Putting too many people in charge. On your wedding day, there should be one person in charge, one point of contact for all vendors, and it should not be you or the groom. This is the day that you should be enjoying time with all of your friends and family, not answering phone calls or trying to figure out how to get power to the coffee pots.
Relying on vendors to correct problems that they did not create. Honestly, most wedding vendors will bend over backwards to make your day special and will do anything they can to help you, should an emergency occur. However, you should not rely on them and assume that they will address issues on the wedding day that are really not their job. This is where a planner can be very helpful.
If you want to hire your perfect wedding planner and designer, here are a few questions that you should ask:
What is your wedding planning background?
Your wedding day is important and experience counts. This does not mean that you cannot hire a planner new to the industry. If your budget is limited, then this may be a better fit. Be sure to confirm that they at least have a mentor available to them that they can rely on for assistance. You rely on them for their expertise, experience, and connections so learning about their background is important.
How much of the planning process will you assume?
This will usually depend on the package you choose. It is all about the time and energy you expect the planner to put toward the event. Usually the earlier/more involved in the planning, the more expensive/larger the package.
Do you offer any perks?
Most planners have perks that can save you money. Often you’ll save enough money on perks that it covers the cost of the planning services. Many vendors offer planners discounts to book weddings, which they’ll pass directly to their clients. Some have a collection of wedding décor available, free of charge, and create custom items at the cost of supplies only.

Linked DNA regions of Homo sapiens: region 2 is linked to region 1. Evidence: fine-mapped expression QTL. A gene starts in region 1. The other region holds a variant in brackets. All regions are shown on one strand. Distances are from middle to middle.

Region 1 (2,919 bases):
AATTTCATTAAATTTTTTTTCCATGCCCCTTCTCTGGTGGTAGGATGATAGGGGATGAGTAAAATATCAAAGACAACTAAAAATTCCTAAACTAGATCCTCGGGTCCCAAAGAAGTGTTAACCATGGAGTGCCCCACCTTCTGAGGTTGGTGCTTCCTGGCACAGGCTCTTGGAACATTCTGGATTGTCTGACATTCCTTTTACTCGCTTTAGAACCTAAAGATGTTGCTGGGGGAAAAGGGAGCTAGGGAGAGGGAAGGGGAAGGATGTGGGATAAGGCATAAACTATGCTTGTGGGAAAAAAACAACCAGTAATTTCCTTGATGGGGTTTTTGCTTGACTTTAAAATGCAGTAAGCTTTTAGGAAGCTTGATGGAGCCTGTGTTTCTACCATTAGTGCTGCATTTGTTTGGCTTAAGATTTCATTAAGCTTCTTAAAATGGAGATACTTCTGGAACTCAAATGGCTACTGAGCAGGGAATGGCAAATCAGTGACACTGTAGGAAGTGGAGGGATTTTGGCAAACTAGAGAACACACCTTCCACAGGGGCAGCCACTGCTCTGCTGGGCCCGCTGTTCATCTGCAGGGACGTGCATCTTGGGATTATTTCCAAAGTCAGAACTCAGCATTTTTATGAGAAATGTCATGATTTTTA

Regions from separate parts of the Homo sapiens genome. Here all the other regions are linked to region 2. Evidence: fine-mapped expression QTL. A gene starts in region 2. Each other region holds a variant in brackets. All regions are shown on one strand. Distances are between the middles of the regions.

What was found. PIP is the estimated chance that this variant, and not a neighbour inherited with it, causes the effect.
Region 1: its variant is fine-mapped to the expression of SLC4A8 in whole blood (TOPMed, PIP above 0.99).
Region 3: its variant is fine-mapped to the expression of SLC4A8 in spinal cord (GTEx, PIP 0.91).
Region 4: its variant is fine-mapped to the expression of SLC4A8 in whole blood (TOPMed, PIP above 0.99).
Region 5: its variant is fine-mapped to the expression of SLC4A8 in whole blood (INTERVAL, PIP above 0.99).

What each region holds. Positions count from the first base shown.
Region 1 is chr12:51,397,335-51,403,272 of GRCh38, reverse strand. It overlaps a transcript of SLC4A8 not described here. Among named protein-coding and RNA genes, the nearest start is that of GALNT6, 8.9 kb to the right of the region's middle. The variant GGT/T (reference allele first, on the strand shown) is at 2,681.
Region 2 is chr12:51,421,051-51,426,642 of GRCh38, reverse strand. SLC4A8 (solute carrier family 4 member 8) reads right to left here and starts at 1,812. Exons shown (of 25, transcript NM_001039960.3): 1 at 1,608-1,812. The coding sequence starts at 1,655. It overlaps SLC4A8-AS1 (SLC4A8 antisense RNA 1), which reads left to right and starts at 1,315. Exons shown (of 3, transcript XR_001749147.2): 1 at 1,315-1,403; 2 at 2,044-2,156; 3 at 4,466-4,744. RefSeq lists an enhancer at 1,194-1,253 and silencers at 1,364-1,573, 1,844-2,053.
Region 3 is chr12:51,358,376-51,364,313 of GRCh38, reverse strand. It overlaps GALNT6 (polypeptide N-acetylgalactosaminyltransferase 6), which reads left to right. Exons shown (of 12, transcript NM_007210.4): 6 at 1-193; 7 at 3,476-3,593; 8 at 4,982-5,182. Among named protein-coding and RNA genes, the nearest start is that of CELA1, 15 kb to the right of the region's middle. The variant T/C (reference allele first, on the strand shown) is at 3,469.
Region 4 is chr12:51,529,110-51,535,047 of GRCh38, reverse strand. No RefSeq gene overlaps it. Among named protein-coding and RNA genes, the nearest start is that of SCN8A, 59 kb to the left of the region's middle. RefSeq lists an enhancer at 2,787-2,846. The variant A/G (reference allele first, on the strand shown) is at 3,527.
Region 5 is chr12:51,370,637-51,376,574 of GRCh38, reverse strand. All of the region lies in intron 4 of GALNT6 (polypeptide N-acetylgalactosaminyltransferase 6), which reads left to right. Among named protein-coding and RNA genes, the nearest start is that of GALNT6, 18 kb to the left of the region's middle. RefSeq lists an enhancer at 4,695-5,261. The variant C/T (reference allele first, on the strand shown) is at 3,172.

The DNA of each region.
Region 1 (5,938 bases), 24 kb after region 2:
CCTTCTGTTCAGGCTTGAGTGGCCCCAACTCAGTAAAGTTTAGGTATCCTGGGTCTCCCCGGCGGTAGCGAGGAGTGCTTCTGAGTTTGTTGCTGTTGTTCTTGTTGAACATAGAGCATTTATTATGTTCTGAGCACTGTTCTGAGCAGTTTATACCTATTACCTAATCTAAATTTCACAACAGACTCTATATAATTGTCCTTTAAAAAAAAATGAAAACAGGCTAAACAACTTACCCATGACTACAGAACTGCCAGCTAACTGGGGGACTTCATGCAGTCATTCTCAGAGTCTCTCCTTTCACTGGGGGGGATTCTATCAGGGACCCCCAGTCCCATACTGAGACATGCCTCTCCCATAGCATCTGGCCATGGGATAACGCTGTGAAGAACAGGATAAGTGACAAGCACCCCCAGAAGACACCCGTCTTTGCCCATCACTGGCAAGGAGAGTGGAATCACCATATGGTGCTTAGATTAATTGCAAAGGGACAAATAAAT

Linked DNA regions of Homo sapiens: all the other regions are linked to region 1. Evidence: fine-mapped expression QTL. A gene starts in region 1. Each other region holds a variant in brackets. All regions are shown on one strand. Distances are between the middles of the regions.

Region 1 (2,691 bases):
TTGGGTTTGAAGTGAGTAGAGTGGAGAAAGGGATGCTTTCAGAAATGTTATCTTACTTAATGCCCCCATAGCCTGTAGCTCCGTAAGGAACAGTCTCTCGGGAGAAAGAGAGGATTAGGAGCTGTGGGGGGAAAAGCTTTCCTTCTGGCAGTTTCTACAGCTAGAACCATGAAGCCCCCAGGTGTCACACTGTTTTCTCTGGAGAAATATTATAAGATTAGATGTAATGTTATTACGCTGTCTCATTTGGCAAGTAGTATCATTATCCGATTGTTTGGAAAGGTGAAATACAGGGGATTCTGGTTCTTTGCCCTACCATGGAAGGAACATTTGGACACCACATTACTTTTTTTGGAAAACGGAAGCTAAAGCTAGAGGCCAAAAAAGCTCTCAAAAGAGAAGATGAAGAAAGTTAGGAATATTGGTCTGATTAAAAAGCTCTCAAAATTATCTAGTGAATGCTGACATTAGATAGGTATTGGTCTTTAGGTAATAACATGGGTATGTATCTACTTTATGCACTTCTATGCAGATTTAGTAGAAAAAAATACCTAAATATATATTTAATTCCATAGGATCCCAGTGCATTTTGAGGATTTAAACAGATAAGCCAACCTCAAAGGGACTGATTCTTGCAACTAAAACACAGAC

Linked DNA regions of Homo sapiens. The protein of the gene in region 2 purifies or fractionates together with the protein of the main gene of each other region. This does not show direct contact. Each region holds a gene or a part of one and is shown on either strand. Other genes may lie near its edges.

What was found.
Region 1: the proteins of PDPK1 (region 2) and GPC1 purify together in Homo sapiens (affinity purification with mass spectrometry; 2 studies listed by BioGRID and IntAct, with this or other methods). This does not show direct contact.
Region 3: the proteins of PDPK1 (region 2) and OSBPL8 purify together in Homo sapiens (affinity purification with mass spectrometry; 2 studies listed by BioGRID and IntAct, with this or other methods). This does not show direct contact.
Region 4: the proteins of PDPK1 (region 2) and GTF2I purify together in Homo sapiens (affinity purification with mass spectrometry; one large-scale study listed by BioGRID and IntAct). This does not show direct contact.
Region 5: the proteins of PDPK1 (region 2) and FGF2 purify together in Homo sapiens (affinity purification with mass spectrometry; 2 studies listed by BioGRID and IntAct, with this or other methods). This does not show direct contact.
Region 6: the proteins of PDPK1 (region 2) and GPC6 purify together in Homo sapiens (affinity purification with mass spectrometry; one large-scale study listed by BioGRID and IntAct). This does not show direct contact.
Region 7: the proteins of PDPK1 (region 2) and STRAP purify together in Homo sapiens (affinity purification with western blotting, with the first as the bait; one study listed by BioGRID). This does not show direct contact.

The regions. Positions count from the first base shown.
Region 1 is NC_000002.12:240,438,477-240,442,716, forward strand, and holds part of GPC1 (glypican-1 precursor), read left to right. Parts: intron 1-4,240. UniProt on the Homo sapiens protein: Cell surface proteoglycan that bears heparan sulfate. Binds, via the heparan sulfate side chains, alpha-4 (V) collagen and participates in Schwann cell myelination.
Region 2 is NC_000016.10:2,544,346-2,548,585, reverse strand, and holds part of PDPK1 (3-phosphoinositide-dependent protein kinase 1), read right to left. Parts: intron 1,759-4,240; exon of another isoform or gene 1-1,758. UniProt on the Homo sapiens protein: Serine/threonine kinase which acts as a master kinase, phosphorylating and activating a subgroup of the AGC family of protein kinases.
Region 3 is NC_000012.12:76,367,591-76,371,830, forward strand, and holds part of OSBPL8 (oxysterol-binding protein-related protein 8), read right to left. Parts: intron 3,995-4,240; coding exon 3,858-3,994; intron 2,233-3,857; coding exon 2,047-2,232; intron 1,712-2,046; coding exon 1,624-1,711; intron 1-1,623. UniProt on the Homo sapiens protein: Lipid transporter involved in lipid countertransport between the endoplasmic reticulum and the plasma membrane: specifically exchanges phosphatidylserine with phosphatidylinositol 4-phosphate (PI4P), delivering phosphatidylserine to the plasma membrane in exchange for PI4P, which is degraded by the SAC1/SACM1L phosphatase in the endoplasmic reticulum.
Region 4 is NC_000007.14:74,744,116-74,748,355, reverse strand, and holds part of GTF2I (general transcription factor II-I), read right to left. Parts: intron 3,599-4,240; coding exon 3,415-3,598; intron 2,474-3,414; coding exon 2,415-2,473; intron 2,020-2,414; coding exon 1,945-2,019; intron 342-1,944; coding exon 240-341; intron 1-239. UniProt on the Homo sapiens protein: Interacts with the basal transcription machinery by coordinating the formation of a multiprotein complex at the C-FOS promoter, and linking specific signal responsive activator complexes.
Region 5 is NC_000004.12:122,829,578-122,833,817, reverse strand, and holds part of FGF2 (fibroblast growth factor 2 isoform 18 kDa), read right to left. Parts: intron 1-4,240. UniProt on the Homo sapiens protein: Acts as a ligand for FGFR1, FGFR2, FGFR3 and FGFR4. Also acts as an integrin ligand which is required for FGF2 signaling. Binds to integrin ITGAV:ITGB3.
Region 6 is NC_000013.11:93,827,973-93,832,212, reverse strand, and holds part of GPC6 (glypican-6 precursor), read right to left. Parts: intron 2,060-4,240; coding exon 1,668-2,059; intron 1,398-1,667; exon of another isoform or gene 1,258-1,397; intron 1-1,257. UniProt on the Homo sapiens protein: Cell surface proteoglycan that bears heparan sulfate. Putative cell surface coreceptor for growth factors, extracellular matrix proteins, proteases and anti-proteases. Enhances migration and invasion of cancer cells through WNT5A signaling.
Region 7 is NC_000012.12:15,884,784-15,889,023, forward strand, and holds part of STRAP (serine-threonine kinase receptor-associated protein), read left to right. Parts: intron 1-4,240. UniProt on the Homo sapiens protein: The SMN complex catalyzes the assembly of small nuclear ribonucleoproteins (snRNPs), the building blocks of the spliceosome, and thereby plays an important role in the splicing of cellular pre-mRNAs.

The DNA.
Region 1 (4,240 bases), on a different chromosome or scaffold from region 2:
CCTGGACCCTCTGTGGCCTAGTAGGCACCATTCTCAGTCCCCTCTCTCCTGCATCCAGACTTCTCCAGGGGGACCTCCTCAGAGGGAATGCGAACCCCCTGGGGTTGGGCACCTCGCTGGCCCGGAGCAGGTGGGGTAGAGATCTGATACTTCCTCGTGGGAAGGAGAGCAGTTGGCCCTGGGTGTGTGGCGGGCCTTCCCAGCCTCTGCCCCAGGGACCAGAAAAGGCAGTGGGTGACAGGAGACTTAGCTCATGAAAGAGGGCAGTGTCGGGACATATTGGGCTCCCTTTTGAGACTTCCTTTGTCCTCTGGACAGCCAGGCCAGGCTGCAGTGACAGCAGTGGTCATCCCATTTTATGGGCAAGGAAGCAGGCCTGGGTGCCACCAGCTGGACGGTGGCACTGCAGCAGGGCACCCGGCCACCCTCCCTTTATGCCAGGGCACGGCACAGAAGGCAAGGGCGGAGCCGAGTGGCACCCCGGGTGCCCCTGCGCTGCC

One of the biggest misconceptions is a venue will advertise that they have a wedding planner on site and it is included in their fees. There are exceptions, but this is typically not true. Some venues have a catering manager, logistics manager, wedding coordinator, or someone helping you in some capacity. If you truly want to know if you have a wedding planner with your venue package, you should ask them questions, such as:
· Will you make our fitting appointments?
· Will you come with me to my floral consultation?
· Will you create a custom guest book for us?
· Will you create my invitations for me?
· What do I do if my mom and my step mom do not want to sit near each other?
· Do I put my gift registry invitation in my invitations?
Chances are, if the answer is “no” to all or any of these questions, you do not have a wedding planner, you have a venue or catering manager. A venue or catering manager works for the venue and the venue’s best interest, while still trying to provide good customer service. Your wedding planner works solely for you and your best interests.
I would love to say that a wedding planner is an absolute necessity, but it is not. However, if one of your biggest priorities is enjoying the day with your family and friends, and making sure your guests have an amazing experience, then having a planner to walk you through the process is a sound investment.